As far as liberation theology goes, I do think that it is simply another side of the same coin. Yes, faith is a powerful force for one personally, but it also compels one to live out one's faith in service. In other words, "'you shall love the Lord your God with all your heart, and with all your soul, and with all your mind.' This is the first and greatest commandment. And a second is like it: 'you shall love your neighbor as yourself.' On these two commandments hang all the law and the prophets" (Matt 22.37-40 NRSV). Our love of God compels us to love our neighbor.

I cannot speak for Liberation Theologians as a whole (mainly because I'm not a Roman Catholic), but I can see how they arrive at their conclusion. As James put it:
"What good is it, my brothers and sisters, if you say you have faith but do not have works? Can faith save you? If a brother or sister is naked and lacks daily food, and one of you says to them, 'Go in peace; keep warm and eat your fill', and yet you do not supply their bodily needs, what is the good of that? So faith by itself, if it has no works, is dead." (Jas 2.14-7 NRSV) As Calvin and Luther would put it, good works are not necessary for grace, but grace has an almost inevitable outcome of good works.

Viola said...

Hi John,

That’s a good question, but, sorry, no, I would not include Schleiermacher, Tillich, or Ruether among those God was using for a certain time and place in history. And there are several reasons.

One of the most oblivious is that Barth was all his days contending with the theology of Schleiermacher and others who began their theology from below, human experience, rather than above, God’s revelation to humanity. There are other reasons.

All three of the theologians you have mentioned are Panentheists. All three start from human experience and name God them selves and believe that humanity in some way is a part of God. For instance, Tillich’s “ground of being.” I believe God names himself. Both Barth and C.S, Lewis believed that God was the one who informed humanity about himself and most clearly and finally in the person of God the Son.

Their differences were over how God had prepared humanity to receive Jesus Christ. Lewis believed that all the cultural myths of gods, etc. were meant to prepare humanity to understand the incarnation. They were like stories that lead to Jesus Christ. Barth on the other hand believed all of humanity’s myths only served to turn humanity further away from God’s revelation in Jesus Christ.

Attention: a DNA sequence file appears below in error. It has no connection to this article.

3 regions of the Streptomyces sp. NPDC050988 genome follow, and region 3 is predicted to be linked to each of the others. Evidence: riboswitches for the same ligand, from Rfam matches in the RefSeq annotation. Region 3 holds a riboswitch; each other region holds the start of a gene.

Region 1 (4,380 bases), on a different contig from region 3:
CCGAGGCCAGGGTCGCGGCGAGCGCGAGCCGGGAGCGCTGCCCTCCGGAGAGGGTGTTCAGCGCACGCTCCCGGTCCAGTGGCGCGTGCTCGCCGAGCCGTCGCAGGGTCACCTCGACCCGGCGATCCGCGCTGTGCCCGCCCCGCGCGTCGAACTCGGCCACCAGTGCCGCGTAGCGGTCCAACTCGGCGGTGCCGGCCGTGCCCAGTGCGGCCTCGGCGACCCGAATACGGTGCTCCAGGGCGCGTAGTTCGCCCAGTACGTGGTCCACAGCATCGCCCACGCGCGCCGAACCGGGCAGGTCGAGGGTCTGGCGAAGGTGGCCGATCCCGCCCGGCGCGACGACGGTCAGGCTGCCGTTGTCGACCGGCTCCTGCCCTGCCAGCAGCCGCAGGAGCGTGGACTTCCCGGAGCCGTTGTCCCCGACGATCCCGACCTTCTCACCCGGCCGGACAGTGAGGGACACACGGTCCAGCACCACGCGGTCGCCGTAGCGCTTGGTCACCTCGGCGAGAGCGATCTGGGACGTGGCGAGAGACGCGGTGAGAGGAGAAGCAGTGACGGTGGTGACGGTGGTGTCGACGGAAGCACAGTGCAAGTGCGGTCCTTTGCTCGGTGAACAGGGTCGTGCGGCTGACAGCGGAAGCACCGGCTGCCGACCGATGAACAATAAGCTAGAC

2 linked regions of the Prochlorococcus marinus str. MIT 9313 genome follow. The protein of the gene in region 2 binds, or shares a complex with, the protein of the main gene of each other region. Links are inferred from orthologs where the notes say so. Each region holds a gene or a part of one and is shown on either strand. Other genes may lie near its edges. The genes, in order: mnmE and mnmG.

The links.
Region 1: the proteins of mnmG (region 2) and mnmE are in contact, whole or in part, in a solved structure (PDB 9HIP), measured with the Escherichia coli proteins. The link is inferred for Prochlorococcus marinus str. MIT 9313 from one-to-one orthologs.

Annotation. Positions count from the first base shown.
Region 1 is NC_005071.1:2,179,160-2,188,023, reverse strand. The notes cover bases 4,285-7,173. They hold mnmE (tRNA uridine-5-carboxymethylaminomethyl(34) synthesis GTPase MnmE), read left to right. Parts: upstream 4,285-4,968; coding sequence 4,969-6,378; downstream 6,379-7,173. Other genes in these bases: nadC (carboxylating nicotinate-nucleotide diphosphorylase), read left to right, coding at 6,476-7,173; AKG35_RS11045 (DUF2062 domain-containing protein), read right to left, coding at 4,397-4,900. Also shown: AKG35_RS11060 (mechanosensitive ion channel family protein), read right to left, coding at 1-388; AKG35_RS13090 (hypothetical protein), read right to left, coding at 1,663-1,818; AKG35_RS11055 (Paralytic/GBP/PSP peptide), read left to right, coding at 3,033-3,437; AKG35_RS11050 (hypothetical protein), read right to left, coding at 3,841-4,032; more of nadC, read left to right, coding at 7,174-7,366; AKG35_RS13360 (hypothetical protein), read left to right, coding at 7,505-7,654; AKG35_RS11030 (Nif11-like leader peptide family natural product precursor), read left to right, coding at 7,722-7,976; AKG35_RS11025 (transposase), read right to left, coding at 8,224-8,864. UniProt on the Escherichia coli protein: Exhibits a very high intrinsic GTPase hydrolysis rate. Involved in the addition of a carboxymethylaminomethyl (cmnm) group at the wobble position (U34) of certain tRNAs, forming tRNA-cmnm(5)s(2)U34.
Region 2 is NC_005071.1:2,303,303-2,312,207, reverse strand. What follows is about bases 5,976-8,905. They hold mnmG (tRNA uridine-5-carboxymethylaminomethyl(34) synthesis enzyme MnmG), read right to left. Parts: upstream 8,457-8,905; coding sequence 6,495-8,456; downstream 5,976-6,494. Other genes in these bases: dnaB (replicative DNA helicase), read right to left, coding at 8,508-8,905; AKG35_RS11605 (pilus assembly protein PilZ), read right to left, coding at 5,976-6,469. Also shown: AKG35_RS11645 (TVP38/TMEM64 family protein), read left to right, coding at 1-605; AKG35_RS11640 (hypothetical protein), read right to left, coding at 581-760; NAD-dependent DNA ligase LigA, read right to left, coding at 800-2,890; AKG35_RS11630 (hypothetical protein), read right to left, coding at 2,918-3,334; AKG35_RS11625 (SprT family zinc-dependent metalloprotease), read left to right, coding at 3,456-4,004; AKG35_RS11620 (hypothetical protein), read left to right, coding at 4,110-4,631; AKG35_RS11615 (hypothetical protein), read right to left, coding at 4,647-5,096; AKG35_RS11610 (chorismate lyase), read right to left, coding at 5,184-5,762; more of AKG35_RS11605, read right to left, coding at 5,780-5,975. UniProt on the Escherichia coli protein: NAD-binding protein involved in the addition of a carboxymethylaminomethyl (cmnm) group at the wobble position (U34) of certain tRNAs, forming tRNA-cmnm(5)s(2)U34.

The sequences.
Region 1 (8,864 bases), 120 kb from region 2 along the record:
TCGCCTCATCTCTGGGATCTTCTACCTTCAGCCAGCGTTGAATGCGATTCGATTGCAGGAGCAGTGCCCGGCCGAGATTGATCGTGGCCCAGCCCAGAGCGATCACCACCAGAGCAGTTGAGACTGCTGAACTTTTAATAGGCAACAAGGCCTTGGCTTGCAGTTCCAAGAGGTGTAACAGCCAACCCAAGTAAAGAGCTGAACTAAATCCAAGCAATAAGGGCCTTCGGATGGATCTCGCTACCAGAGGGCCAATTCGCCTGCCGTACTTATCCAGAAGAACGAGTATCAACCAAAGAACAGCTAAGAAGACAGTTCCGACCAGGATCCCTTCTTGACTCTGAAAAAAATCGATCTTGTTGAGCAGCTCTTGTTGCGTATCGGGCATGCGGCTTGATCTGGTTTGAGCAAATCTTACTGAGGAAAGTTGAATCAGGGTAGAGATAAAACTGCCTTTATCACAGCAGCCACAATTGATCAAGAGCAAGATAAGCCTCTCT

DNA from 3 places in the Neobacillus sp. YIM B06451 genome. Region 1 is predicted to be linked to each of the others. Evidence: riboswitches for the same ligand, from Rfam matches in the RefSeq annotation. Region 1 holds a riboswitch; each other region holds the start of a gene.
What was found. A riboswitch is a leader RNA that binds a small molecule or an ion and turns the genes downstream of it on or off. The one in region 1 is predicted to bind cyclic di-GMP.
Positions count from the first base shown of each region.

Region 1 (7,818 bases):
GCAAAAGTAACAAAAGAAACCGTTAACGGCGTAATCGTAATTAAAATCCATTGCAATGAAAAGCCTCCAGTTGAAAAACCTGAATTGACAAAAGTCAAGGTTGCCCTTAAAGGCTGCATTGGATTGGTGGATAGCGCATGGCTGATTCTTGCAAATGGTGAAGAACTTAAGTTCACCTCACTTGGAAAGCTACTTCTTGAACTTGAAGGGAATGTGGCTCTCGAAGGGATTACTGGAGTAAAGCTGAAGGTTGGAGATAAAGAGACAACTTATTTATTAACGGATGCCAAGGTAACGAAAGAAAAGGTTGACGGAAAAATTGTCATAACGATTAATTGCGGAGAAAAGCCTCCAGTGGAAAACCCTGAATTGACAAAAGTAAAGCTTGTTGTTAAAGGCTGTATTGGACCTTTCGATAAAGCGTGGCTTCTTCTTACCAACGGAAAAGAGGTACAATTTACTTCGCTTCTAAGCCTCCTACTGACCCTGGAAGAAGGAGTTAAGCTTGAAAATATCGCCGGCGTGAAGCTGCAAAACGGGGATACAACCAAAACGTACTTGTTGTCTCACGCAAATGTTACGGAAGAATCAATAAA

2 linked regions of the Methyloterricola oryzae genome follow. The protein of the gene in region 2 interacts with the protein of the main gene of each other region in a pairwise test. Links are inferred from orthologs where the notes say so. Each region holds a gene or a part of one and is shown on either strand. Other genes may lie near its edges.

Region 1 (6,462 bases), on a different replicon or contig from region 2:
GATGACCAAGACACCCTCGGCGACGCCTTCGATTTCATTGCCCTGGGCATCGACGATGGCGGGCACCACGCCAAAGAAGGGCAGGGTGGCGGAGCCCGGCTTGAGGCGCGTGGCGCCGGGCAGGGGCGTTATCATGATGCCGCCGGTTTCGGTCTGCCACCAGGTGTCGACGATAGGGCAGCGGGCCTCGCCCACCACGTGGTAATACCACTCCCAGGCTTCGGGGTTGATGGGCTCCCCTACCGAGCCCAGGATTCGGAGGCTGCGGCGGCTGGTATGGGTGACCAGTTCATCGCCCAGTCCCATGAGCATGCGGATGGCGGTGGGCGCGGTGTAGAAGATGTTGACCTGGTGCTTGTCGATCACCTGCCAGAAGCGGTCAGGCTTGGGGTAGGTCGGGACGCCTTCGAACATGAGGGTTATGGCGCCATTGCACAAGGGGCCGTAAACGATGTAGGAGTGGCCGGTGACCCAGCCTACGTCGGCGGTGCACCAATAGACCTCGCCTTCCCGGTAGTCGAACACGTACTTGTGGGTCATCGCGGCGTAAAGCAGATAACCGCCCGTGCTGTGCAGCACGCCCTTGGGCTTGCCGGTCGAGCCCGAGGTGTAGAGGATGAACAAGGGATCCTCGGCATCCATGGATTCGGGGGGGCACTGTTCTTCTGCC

Neither Lewis nor Barth would have disagreed on any of the tenets of Christianity, such as the uniqueness of Jesus Christ, fully God and fully human or the atonement on the cross. The three theologians you name did disagree with much of traditional Christianity.

But I do believe God uses all of us in our time and place. But, in a different way than what I was writing about above. Even those who reject Christ are used in some way by God to further his purposes.

Also may I recommend a good book I am right in the middle of: “Panentheism: The Other God of the Philosophers: from Plato to the present” by John W. Cooper. It is published by Baker.

Chris said...

Bob:

Two disagreements.

1) Isn't it more accurate to say that Barth rejected General Revelation because - when used alone - it conjured an idol?

2) Romans 1 says that God reveals himself in nature. You say that we are "unable" to see it because of sin. However, Romans 1 says that we see God's self-disclosure, then choose to pervert it and don't acknowledge God as God.

The point Paul makes isn't inability, but suppression of the truth. It's the very same charge he makes against Jewish believers who had God's Torah, but suppressed it in unrighteousness.

Pastor Bob said...

fly

Didn't mean to suggest you didn't know about it. It was more along the lines of, "fly and I both know this but we better tell everyone else." At least that's what I meant even if it didn't come out that way.

Rob said...

I have a couple questions. You say Viola,

“I would not include Schleiermacher, Tillich, or Ruether among those God was using.”

How do you know God did not use those you mention above to reveal the light of truth that they perchance perceived?

You then say,

“But I do believe God uses all of us in our time and place. But, in a different way than what I was writing about above.”